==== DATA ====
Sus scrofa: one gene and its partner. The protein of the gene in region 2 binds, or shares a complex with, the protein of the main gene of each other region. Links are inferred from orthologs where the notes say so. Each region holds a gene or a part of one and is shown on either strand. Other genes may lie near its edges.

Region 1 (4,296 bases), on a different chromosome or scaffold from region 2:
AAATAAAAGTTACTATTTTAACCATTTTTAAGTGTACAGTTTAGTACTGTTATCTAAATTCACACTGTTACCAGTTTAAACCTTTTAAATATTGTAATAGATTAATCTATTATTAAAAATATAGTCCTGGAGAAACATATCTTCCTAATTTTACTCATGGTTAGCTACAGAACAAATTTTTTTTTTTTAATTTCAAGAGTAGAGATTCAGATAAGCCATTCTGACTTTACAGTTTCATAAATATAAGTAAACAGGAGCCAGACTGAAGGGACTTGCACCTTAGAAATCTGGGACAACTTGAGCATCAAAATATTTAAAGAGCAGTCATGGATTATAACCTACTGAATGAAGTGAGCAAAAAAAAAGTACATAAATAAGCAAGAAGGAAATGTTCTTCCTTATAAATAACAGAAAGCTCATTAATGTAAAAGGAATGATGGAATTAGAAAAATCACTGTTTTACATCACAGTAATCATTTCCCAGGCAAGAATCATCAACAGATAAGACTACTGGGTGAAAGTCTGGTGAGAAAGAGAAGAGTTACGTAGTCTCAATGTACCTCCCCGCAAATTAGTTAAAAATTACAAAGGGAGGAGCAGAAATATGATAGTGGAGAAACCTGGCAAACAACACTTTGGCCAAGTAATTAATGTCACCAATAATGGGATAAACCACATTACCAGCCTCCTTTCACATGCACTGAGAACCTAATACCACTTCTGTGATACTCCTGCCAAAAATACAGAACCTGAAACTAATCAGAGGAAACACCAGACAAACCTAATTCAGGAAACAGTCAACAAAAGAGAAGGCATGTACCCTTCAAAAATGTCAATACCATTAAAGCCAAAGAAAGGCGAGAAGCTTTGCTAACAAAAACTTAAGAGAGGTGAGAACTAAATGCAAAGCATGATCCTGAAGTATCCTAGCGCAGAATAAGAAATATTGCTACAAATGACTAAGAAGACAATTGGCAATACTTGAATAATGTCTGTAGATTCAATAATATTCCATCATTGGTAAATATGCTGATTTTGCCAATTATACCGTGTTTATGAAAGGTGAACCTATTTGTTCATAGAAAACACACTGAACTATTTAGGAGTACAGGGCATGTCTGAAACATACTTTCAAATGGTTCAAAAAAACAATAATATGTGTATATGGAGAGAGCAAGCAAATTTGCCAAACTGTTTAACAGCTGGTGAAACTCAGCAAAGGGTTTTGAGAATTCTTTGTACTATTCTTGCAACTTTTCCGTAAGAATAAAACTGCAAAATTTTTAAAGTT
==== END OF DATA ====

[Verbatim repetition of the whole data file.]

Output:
Sus scrofa: one gene and its partner. The protein of the gene in region 2 binds, or shares a complex with, the protein of the main gene of each other region. Links are inferred from orthologs where the notes say so. Each region holds a gene or a part of one and is shown on either strand. Other genes may lie near its edges.

Region 1 (4,296 bases), on a different chromosome or scaffold from region 2:
AAATAAAAGTTACTATTTTAACCATTTTTAAGTGTACAGTTTAGTACTGTTATCTAAATTCACACTGTTACCAGTTTAAACCTTTTAAATATTGTAATAGATTAATCTATTATTAAAAATATAGTCCTGGAGAAACATATCTTCCTAATTTTACTCATGGTTAGCTACAGAACAAATTTTTTTTTTTTAATTTCAAGAGTAGAGATTCAGATAAGCCATTCTGACTTTACAGTTTCATAAATATAAGTAAACAGGAGCCAGACTGAAGGGACTTGCACCTTAGAAATCTGGGACAACTTGAGCATCAAAATATTTAAAGAGCAGTCATGGATTATAACCTACTGAATGAAGTGAGCAAAAAAAAAGTACATAAATAAGCAAGAAGGAAATGTTCTTCCTTATAAATAACAGAAAGCTCATTAATGTAAAAGGAATGATGGAATTAGAAAAATCACTGTTTTACATCACAGTAATCATTTCCCAGGCAAGAATCATCAACAGATAAGACTACTGGGTGAAAGTCTGGTGAGAAAGAGAAGAGTTACGTAGTCTCAATGTACCTCCCCGCAAATTAGTTAAAAATTACAAAGGGAGGAGCAGAAATATGATAGTGGAGAAACCTGGCAAACAACACTTTGGCCAAGTAATTAATGTCACCAATAATGGGATAAACCACATTACCAGCCTCCTTTCACATGCACTGAGAACCTAATACCACTTCTGTGATACTCCTGCCAAAAATACAGAACCTGAAACTAATCAGAGGAAACACCAGACAAACCTAATTCAGGAAACAGTCAACAAAAGAGAAGGCATGTACCCTTCAAAAATGTCAATACCATTAAAGCCAAAGAAAGGCGAGAAGCTTTGCTAACAAAAACTTAAGAGAGGTGAGAACTAAATGCAAAGCATGATCCTGAAGTATCCTAGCGCAGAATAAGAAATATTGCTACAAATGACTAAGAAGACAATTGGCAATACTTGAATAATGTCTGTAGATTCAATAATATTCCATCATTGGTAAATATGCTGATTTTGCCAATTATACCGTGTTTATGAAAGGTGAACCTATTTGTTCATAGAAAACACACTGAACTATTTAGGAGTACAGGGCATGTCTGAAACATACTTTCAAATGGTTCAAAAAAACAATAATATGTGTATATGGAGAGAGCAAGCAAATTTGCCAAACTGTTTAACAGCTGGTGAAACTCAGCAAAGGGTTTTGAGAATTCTTTGTACTATTCTTGCAACTTTTCCGTAAGAATAAAACTGCAAAATTTTTAAAGTT